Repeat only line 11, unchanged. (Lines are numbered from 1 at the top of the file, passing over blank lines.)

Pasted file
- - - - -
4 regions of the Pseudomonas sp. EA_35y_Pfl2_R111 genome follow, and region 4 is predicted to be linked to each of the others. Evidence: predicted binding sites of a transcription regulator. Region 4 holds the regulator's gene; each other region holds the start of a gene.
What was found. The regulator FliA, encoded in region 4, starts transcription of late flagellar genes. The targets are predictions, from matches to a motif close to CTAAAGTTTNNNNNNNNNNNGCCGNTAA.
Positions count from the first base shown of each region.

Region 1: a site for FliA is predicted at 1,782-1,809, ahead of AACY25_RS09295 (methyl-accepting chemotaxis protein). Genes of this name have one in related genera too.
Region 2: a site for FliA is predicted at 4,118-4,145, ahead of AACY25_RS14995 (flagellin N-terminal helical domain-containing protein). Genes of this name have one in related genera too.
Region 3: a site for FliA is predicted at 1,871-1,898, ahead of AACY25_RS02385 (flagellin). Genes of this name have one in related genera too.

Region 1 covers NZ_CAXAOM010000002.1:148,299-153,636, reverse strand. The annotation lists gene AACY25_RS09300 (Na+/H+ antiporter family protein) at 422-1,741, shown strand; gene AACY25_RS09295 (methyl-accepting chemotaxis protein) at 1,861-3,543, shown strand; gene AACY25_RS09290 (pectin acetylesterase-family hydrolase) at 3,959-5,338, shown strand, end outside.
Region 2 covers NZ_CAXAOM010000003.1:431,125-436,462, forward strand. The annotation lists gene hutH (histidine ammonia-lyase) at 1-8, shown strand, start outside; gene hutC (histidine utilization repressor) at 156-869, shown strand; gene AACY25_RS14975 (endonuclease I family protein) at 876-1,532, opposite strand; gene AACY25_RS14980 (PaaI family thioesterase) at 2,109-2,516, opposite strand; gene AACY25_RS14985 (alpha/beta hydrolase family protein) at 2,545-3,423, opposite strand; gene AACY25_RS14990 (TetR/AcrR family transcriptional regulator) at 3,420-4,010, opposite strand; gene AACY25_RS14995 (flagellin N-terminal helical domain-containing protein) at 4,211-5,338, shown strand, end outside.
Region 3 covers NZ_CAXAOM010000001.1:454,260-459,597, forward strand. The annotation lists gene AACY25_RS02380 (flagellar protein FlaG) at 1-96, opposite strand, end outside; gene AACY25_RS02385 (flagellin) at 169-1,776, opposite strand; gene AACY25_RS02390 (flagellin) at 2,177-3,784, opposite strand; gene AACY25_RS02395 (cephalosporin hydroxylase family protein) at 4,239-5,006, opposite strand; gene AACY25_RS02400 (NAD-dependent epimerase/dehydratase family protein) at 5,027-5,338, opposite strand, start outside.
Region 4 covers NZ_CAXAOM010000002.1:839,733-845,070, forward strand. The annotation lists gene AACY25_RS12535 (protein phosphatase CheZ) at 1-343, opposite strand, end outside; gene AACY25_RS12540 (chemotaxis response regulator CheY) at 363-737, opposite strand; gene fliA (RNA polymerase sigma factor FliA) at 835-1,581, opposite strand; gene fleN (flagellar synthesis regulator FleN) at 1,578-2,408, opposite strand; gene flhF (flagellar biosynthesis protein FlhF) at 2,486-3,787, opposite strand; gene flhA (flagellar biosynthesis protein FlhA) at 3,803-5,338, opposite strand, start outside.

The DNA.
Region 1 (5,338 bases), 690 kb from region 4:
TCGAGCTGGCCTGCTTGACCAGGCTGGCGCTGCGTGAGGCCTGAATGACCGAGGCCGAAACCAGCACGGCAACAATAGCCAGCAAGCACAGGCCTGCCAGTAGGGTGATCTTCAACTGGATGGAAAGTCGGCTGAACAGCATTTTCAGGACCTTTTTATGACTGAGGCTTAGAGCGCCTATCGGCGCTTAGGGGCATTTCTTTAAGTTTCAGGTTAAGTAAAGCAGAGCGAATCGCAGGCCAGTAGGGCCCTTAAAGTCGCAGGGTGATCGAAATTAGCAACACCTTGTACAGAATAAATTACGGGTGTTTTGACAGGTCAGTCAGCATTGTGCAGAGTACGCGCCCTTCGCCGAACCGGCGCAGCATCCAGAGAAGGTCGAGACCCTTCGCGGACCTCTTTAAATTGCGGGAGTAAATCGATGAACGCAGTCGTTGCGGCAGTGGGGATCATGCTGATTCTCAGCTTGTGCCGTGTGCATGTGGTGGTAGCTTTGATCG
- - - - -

The DNA.